Weight-loss Surgery, Nutrition and Hair Loss
by Jacqueline Jacques, ND
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Typically, about 90 percent of hairs are anagen (in a growth phase) and 10 percent are telogen (in a dormant or resting phase) at any given time, meaning you are usually losing a lot less hair than you are growing so you don’t have noticeable hair loss. But sometimes this can change.
A common fear and complaint of bariatric surgery patients is post-operative hair loss. While for most of us as people, our hair is an important part of our self-image and body image, it is not very important to our bodies. For this reason, nutrition can have a great impact on hair health because when forced to make a choice, the body will shift nutritional stores to vital organs like your brain and heart and away from your hair.
Hair loss has many causes. The most common type of hair loss after weight-loss surgery is a diffuse loss known medically as telogen effluvium, which can have both nutritional and non-nutritional causes.
Growing and Losing Hair
Whether you are aware of it or not, for most of your life you are always in the process of both growing and losing hair. Human hair follicles have two states; anagen, a growth phase, and telogen, a dormant or resting phase. All hairs begin their life in the anagen phase, grow for some period of time, and then shift into the telogen phase which lasts for about 100 to 120 days. Following this, the hair will fall out.
Specific types of stress can result in a shift of a much greater percentage of hairs into the telogen phase. The stressors known to result in this shift, or telogen effluvium, include:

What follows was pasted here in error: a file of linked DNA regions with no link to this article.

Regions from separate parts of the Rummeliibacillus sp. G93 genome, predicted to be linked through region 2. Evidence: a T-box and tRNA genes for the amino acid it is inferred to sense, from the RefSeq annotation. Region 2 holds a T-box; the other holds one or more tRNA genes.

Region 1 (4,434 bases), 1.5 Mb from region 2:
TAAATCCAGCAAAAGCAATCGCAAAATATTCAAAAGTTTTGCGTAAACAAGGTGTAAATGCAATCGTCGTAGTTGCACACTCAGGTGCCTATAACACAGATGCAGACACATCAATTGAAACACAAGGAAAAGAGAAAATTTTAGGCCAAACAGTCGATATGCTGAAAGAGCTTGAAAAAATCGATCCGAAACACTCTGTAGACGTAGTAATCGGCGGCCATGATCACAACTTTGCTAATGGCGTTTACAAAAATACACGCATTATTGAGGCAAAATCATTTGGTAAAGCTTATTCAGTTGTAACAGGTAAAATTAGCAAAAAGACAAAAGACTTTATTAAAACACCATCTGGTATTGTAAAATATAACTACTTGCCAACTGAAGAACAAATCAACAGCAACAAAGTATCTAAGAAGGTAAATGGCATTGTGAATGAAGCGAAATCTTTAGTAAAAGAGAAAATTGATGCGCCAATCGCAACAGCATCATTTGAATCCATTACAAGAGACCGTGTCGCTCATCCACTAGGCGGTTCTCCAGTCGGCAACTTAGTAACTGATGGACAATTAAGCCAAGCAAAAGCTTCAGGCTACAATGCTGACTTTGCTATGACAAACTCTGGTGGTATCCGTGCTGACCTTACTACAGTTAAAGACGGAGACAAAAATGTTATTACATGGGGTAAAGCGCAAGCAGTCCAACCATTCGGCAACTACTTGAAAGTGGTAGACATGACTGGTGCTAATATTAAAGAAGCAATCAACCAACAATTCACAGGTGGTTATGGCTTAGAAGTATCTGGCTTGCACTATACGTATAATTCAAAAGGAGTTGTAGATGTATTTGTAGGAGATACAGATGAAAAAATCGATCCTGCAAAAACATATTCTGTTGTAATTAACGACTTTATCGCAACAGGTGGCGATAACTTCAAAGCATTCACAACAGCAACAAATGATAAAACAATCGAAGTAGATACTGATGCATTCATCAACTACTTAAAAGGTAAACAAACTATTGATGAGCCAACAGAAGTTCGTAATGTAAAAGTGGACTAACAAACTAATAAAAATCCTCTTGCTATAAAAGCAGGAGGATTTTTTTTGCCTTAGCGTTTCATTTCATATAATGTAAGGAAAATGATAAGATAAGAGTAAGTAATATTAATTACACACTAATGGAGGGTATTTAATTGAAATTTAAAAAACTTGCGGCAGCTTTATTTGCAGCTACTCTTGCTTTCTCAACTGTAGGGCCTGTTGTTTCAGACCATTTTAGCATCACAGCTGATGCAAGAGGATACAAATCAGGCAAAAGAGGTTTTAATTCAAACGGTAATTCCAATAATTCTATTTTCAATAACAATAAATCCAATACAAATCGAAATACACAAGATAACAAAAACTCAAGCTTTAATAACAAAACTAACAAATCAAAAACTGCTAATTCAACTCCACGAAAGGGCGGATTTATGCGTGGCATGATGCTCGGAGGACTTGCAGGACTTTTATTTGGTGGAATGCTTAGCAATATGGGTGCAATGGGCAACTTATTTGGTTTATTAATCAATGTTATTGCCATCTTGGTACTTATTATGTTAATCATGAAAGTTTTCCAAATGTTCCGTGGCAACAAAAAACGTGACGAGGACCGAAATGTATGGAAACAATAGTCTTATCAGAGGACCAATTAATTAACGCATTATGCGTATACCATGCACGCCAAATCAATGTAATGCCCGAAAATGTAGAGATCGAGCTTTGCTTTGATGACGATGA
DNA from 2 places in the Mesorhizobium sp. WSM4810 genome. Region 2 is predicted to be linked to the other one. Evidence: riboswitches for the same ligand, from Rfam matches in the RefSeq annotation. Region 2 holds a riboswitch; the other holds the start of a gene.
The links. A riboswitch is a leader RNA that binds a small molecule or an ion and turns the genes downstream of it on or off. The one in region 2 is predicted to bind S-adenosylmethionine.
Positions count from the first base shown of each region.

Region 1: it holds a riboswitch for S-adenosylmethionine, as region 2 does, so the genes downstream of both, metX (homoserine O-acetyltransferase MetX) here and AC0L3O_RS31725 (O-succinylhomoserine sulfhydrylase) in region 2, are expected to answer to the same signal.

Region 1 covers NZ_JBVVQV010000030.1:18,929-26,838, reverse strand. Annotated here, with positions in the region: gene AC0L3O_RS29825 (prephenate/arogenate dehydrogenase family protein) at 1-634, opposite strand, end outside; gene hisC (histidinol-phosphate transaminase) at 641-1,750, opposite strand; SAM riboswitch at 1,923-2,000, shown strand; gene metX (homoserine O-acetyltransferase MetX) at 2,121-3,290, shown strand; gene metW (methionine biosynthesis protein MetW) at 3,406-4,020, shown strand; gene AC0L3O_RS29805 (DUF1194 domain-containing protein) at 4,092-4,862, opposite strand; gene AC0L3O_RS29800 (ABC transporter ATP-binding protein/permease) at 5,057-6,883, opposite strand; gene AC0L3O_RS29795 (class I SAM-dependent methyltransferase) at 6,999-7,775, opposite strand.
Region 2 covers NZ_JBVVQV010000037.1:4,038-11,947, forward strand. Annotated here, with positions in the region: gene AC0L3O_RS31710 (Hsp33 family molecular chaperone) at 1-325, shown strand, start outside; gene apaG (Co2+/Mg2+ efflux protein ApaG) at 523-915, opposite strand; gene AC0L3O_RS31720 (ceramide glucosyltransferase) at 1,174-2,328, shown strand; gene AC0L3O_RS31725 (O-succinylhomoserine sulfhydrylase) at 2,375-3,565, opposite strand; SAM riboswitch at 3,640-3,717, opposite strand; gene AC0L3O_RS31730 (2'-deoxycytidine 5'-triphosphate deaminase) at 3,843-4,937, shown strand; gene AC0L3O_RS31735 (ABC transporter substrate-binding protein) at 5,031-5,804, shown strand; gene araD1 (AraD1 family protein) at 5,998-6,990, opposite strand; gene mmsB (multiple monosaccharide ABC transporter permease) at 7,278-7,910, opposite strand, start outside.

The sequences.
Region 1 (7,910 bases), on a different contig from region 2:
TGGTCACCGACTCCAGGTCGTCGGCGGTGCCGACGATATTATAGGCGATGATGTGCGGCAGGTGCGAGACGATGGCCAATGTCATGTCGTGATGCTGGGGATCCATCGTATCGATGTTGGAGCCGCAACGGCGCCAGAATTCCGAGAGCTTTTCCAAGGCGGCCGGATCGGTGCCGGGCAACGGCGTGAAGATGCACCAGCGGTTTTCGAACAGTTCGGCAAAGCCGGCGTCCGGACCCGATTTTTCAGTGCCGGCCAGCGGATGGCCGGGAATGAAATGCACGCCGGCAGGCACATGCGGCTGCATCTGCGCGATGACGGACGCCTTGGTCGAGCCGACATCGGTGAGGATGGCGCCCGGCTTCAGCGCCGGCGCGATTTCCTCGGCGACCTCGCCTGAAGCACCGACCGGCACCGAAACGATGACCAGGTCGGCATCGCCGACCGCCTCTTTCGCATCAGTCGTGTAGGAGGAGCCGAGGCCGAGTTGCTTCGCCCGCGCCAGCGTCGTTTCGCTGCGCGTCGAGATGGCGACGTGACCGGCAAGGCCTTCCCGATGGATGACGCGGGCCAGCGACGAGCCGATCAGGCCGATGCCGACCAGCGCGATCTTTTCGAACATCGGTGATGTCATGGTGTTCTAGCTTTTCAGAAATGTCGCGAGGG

Weight-loss Surgery and Hair Loss
Nutritional issues aside, bariatric surgery patients already have two major risks of major surgery and rapid weight-loss. These alone are likely to account for much of the hair loss seen after surgery. In the absence of a nutritional issue, hair loss will continue until all hairs that have shifted into the telogen phase have fallen out. There is no way of switching them back to the anagen phase.
Hair loss rarely lasts for more than six months in the absence of a dietary cause. Because hair follicles are not damaged in telogen effluvium, hair should then regrow. For this reason, most doctors can assure their weight-loss surgery patients that with time and patience, and keeping up good nutritional intake, their hair will grow back. Discrete nutritional deficiencies are known to cause and contribute to telogen effluvium. One would be more suspicious of a nutritional contribution to post-bariatric surgery hair loss if:
Iron is the single nutrient most highly correlated with hair loss. The correlation between non-anemic iron deficiency and hair loss was first described in the early 1960s, although little to no follow-up research was conducted until this decade. While new research is conflicted as to the significance of ferritin as a diagnostic tool in hair loss, it has still been found that a significant number of people with telogen effluvium respond to iron therapy.
Optimal iron levels for hair health have not been established, although there is some good evidence that a ferritin level below 40ug/L is highly associated with hair loss in women.1 It is worth noting that this is well above the level that is considered to be anemia, so doctors would not be expected to see this as a deficiency.